“A little hour with us is a long hour with other people,” said the monsignore, “because we are friends and can speak without windings. You are a true friend to the Holy See; you have proved it. We are in great trouble and need of aid.”

“I hear that things are not altogether as we could wish,” said the gentleman in an evening dress; “but I hope, and should think, only annoyances.”

“Dangers,” said Berwick, “and great.”

“How so?”

“Well, we have invasion threatening us without and insurrection within,” said Berwick. “We might, though it is doubtful, successfully encounter one of these perils, but their united action must be fatal.”

“All this has come suddenly,” said the gentleman. “In the summer you had no fear, and our people wrote to us that we might be perfectly tranquil.”

“Just so,” said Berwick. “If we had met a month ago, I should have told you the same thing. A month ago the revolution seemed lifeless, penniless; without a future, without a resource. They had no money, no credit, no men. At present, quietly but regularly, they are assembling by thousands on our frontiers; thy have to our knowledge received two large consignments of small arms, and apparently have unlimited credit with the trade, both in Birmingham and Li ge; they have even artillery; every thing is paid for in coin or in good bills — and, worst of all, they have a man, the most consummate soldier in Europe. I thought he was at New York, and was in hopes he would never have recrossed the Atlantic — but I know that he passed through Florence a fortnight ago, and I have seen a man who says he spoke to him at Narni.”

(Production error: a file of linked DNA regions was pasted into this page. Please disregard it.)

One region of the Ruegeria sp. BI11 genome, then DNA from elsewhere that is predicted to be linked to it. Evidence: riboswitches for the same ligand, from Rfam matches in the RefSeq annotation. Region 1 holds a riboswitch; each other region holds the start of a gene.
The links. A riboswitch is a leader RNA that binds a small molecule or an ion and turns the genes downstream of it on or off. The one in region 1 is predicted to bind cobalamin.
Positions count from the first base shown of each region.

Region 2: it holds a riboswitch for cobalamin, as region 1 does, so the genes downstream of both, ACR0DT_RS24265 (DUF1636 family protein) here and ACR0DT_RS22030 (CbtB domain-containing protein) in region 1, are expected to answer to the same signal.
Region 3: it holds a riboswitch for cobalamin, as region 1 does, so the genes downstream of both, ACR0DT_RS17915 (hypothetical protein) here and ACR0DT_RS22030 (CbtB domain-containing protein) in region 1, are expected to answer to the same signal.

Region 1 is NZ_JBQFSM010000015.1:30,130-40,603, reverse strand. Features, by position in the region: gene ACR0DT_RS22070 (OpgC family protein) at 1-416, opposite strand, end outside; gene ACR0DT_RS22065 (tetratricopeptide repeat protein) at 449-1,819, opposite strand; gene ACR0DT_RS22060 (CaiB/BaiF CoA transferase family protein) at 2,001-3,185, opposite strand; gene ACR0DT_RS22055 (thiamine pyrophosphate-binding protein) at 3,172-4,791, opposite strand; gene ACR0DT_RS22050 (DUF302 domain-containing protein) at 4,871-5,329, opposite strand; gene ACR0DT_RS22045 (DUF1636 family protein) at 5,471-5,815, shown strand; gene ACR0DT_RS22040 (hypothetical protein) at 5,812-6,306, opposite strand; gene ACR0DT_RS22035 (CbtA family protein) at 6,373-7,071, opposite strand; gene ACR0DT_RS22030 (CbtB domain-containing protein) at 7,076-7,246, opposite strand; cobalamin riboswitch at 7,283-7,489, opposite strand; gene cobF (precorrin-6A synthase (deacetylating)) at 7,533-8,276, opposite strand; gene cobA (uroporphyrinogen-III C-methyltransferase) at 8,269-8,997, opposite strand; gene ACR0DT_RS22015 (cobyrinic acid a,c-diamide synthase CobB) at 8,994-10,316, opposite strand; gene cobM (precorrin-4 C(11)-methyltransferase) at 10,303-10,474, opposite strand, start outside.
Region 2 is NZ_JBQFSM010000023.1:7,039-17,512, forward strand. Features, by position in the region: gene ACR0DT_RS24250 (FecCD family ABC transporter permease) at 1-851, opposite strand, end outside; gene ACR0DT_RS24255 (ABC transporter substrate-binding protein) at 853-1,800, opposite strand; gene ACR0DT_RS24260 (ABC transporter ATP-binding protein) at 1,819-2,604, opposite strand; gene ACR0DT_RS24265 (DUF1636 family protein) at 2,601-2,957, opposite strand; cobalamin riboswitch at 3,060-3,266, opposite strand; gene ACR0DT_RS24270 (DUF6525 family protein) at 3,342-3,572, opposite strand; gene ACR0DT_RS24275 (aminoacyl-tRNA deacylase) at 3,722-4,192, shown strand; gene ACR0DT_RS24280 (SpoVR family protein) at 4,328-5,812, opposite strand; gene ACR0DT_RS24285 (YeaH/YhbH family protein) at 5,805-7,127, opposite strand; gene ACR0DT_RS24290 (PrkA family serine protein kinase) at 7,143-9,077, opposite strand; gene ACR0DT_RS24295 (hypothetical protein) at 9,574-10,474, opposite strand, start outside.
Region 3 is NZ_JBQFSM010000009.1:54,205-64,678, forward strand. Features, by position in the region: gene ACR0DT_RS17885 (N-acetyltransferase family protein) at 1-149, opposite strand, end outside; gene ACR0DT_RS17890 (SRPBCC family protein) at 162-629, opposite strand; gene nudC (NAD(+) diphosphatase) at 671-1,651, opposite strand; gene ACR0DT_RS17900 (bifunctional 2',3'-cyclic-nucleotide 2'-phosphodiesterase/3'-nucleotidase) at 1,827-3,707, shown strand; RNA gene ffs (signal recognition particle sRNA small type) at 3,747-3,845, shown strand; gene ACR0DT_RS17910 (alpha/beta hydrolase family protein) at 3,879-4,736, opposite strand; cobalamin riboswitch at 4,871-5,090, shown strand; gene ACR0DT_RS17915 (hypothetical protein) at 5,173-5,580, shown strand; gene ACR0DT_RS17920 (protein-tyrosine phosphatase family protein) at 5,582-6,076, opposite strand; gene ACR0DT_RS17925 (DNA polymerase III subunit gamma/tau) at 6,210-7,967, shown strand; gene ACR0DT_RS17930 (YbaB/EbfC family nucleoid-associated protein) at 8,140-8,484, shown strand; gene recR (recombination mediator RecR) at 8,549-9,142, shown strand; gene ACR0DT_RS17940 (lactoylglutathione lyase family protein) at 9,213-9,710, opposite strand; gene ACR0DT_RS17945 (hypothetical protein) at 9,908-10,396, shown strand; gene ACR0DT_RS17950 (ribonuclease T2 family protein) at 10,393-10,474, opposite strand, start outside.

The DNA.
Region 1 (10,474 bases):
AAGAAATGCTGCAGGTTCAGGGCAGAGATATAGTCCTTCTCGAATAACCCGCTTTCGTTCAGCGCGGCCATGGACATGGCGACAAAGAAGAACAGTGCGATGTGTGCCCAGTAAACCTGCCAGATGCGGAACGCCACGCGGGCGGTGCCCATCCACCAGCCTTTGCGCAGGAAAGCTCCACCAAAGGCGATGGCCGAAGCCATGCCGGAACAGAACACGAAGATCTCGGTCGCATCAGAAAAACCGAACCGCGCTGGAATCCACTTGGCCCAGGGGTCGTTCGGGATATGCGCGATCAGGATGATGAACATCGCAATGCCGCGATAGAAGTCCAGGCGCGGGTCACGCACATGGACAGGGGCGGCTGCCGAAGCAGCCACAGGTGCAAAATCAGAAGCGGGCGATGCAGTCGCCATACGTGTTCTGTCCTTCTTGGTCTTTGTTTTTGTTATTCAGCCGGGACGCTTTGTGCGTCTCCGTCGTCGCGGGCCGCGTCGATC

“The Italian government must stop all this,” said the gentleman.

“They do not stop it,” said Berwick. “The government of his holiness has made every representation to them: we have placed in their hands indubitable evidence of the illegal proceedings that are taking place and of the internal dangers we experience in consequence of their exterior movements. But they do nothing: it is even believed that the royal troops are joining the insurgents, and Garibaldi is spouting with impunity in every balcony of Florence.”

“You may depend upon it that our government is making strong representations to the government of Florence.”

“I come from Paris and elsewhere,” said Berwick, with animation and perhaps a degree of impatience. “I have seen everybody there, and I have heard every thing. It is not representations that are wanted from your government; it is something of a different kind.”